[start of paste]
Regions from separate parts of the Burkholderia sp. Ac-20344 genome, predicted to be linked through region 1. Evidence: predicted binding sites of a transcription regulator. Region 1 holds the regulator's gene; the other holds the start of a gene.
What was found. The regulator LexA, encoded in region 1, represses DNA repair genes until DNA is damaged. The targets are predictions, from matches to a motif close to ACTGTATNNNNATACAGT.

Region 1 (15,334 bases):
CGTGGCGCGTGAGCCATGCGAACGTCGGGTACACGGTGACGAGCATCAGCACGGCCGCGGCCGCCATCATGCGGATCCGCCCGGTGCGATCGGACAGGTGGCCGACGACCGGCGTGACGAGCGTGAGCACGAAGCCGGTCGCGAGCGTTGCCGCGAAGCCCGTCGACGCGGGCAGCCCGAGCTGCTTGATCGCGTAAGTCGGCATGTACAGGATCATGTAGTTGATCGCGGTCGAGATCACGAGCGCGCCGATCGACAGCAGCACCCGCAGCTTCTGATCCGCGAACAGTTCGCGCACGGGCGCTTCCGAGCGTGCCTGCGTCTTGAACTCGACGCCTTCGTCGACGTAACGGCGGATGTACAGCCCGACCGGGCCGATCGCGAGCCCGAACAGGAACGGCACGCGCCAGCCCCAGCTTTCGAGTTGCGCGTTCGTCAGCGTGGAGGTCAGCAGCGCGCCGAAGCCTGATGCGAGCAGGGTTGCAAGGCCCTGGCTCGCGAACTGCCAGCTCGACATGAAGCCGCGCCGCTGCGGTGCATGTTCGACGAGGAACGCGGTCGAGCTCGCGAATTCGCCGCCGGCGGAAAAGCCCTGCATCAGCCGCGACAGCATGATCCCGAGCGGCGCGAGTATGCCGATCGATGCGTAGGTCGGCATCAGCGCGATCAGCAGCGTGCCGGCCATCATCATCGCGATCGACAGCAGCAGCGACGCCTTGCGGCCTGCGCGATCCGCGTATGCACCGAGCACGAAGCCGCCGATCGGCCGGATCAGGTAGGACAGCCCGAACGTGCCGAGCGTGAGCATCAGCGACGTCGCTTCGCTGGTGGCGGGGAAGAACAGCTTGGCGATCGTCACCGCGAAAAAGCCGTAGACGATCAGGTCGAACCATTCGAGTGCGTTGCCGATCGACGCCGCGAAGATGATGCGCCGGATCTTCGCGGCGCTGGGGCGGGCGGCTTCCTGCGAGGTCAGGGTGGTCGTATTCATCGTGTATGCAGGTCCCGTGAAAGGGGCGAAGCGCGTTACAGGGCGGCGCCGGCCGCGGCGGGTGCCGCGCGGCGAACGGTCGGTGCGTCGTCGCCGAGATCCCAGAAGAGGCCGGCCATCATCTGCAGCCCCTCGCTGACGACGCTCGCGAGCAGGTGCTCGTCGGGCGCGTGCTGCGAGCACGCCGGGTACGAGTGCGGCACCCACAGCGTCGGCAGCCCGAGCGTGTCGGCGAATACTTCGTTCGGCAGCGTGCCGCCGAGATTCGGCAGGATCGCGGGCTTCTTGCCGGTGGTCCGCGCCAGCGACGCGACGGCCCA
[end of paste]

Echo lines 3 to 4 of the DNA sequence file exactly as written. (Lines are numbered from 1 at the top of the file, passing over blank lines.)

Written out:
Region 1 (15,334 bases):
CGTGGCGCGTGAGCCATGCGAACGTCGGGTACACGGTGACGAGCATCAGCACGGCCGCGGCCGCCATCATGCGGATCCGCCCGGTGCGATCGGACAGGTGGCCGACGACCGGCGTGACGAGCGTGAGCACGAAGCCGGTCGCGAGCGTTGCCGCGAAGCCCGTCGACGCGGGCAGCCCGAGCTGCTTGATCGCGTAAGTCGGCATGTACAGGATCATGTAGTTGATCGCGGTCGAGATCACGAGCGCGCCGATCGACAGCAGCACCCGCAGCTTCTGATCCGCGAACAGTTCGCGCACGGGCGCTTCCGAGCGTGCCTGCGTCTTGAACTCGACGCCTTCGTCGACGTAACGGCGGATGTACAGCCCGACCGGGCCGATCGCGAGCCCGAACAGGAACGGCACGCGCCAGCCCCAGCTTTCGAGTTGCGCGTTCGTCAGCGTGGAGGTCAGCAGCGCGCCGAAGCCTGATGCGAGCAGGGTTGCAAGGCCCTGGCTCGCGAACTGCCAGCTCGACATGAAGCCGCGCCGCTGCGGTGCATGTTCGACGAGGAACGCGGTCGAGCTCGCGAATTCGCCGCCGGCGGAAAAGCCCTGCATCAGCCGCGACAGCATGATCCCGAGCGGCGCGAGTATGCCGATCGATGCGTAGGTCGGCATCAGCGCGATCAGCAGCGTGCCGGCCATCATCATCGCGATCGACAGCAGCAGCGACGCCTTGCGGCCTGCGCGATCCGCGTATGCACCGAGCACGAAGCCGCCGATCGGCCGGATCAGGTAGGACAGCCCGAACGTGCCGAGCGTGAGCATCAGCGACGTCGCTTCGCTGGTGGCGGGGAAGAACAGCTTGGCGATCGTCACCGCGAAAAAGCCGTAGACGATCAGGTCGAACCATTCGAGTGCGTTGCCGATCGACGCCGCGAAGATGATGCGCCGGATCTTCGCGGCGCTGGGGCGGGCGGCTTCCTGCGAGGTCAGGGTGGTCGTATTCATCGTGTATGCAGGTCCCGTGAAAGGGGCGAAGCGCGTTACAGGGCGGCGCCGGCCGCGGCGGGTGCCGCGCGGCGAACGGTCGGTGCGTCGTCGCCGAGATCCCAGAAGAGGCCGGCCATCATCTGCAGCCCCTCGCTGACGACGCTCGCGAGCAGGTGCTCGTCGGGCGCGTGCTGCGAGCACGCCGGGTACGAGTGCGGCACCCACAGCGTCGGCAGCCCGAGCGTGTCGGCGAATACTTCGTTCGGCAGCGTGCCGCCGAGATTCGGCAGGATCGCGGGCTTCTTGCCGGTGGTCCGCGCCAGCGACGCGACGGCCCA